Pakistan is on the brink of a population explosion. With an estimated population of nearly 192 million, and a growth rate of 1.92 percent, Pakistan has become the sixth most populous country in the world. With the population growing at an alarming rate of two percent every year, it is likely that Pakistan’s population will reach 343 million people by 2050.
Considering the extreme pressures of over-population, what can be done to reduce the total fertility rate in Pakistan? And what can be done to prevent tragic and unnecessary deaths like Samia’s?
Improved access to quality healthcare that includes family planning counseling and services, antenatal and obstetric care, nutrition counseling and immunization services can easily save the lives of women such as Samia. Despite some progress in recent years on nutrition and immunization, accesses to family planning services and supplies have not been prioritised.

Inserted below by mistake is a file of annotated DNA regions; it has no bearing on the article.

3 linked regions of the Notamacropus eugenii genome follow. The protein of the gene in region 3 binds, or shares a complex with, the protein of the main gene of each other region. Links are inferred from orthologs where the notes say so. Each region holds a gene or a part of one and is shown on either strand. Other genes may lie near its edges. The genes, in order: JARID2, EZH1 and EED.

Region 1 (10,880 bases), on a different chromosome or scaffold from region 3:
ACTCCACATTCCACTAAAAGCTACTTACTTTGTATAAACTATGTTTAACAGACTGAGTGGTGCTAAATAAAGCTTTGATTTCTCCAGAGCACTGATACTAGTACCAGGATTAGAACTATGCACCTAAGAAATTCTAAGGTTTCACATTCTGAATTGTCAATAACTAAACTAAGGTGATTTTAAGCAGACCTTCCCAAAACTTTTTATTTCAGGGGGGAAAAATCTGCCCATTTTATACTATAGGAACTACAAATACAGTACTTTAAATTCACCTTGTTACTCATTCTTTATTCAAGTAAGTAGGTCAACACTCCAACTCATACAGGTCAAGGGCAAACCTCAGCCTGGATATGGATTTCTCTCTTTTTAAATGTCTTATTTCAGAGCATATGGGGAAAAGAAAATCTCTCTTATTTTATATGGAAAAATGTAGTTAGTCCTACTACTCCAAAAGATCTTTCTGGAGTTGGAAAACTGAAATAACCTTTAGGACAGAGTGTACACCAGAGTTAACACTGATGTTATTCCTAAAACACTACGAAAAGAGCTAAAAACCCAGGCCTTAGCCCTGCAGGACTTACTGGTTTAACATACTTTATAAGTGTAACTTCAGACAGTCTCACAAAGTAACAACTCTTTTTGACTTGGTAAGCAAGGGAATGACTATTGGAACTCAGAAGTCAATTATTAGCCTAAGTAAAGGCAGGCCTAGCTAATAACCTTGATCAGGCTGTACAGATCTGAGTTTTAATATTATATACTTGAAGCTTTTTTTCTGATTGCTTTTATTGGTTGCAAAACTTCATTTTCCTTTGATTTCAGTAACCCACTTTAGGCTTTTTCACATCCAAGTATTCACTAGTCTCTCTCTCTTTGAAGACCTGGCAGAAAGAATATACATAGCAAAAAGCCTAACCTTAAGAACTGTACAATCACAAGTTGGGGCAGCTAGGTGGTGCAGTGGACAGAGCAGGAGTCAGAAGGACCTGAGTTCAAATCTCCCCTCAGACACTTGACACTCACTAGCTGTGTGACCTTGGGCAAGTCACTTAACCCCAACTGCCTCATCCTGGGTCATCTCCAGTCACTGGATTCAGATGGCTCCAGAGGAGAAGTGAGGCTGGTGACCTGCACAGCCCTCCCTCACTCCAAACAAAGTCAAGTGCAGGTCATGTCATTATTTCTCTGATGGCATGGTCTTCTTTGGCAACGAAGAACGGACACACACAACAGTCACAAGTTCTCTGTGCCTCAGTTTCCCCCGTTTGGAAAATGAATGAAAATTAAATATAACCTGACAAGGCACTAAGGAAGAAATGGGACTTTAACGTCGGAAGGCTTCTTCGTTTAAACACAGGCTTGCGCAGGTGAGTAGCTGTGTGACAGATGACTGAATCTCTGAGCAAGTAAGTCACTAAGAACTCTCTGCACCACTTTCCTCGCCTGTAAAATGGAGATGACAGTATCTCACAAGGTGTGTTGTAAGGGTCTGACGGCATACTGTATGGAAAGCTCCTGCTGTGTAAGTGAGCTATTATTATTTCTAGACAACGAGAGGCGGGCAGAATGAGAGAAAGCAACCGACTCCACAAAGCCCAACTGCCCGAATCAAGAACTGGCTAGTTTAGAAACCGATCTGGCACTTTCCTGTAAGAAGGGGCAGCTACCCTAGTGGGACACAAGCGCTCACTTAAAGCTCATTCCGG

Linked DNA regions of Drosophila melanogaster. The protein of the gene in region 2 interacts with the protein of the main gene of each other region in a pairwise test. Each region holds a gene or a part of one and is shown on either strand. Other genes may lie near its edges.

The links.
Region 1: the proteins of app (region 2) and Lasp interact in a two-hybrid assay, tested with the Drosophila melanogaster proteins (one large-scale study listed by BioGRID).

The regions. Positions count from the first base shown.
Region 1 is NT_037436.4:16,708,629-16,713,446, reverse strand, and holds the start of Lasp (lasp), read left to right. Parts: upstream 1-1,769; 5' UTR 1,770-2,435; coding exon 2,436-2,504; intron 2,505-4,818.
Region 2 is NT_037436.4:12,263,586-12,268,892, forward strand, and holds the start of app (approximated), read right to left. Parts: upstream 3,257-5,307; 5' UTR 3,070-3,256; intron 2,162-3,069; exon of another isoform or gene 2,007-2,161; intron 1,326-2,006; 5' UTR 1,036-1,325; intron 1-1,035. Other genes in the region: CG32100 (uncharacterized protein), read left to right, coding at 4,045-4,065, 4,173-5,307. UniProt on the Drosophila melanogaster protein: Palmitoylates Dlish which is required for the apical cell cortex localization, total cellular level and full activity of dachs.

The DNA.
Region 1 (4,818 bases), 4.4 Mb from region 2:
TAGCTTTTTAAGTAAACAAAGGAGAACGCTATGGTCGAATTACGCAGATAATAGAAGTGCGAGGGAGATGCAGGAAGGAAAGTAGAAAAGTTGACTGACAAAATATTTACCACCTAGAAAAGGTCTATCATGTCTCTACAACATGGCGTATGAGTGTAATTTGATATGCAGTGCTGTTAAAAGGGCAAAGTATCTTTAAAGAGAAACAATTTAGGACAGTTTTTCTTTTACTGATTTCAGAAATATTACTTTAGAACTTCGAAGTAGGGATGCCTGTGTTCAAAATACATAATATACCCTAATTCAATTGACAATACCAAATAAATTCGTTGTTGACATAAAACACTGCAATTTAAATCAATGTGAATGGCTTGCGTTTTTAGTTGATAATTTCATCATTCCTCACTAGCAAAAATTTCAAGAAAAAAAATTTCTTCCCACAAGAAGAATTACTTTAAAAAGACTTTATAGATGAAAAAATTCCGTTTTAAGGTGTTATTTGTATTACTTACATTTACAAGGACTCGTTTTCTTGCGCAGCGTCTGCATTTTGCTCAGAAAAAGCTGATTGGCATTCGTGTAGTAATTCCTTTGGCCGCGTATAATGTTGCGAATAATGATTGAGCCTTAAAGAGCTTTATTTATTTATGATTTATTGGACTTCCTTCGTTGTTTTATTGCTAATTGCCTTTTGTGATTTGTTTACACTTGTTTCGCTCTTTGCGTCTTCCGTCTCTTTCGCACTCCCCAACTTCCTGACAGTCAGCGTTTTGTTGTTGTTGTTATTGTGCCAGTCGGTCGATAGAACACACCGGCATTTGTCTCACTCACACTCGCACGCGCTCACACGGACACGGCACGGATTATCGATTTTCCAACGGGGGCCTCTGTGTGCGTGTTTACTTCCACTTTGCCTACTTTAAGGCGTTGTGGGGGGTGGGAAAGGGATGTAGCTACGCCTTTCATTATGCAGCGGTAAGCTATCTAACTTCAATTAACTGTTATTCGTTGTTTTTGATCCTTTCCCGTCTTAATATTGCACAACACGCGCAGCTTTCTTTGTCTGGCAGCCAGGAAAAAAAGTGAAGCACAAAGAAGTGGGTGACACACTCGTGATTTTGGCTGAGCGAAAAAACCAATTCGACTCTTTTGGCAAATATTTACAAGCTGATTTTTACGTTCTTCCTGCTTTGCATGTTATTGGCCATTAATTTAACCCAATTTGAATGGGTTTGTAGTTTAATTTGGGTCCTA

The provision of family planning services in Pakistan is hindered by many factors. These include illiteracy, poverty, religious barriers, poor access, traditional beliefs, misconceptions, lack of trained providers and poor coordination of health programmes.
Based on data shared by Population Council in its report on family planning, Pakistan has one of the lowest contraceptive prevalence rates in the region; out of 31 million married women of reproductive age in the country, less than 26.1 percent currently use modern contraceptives.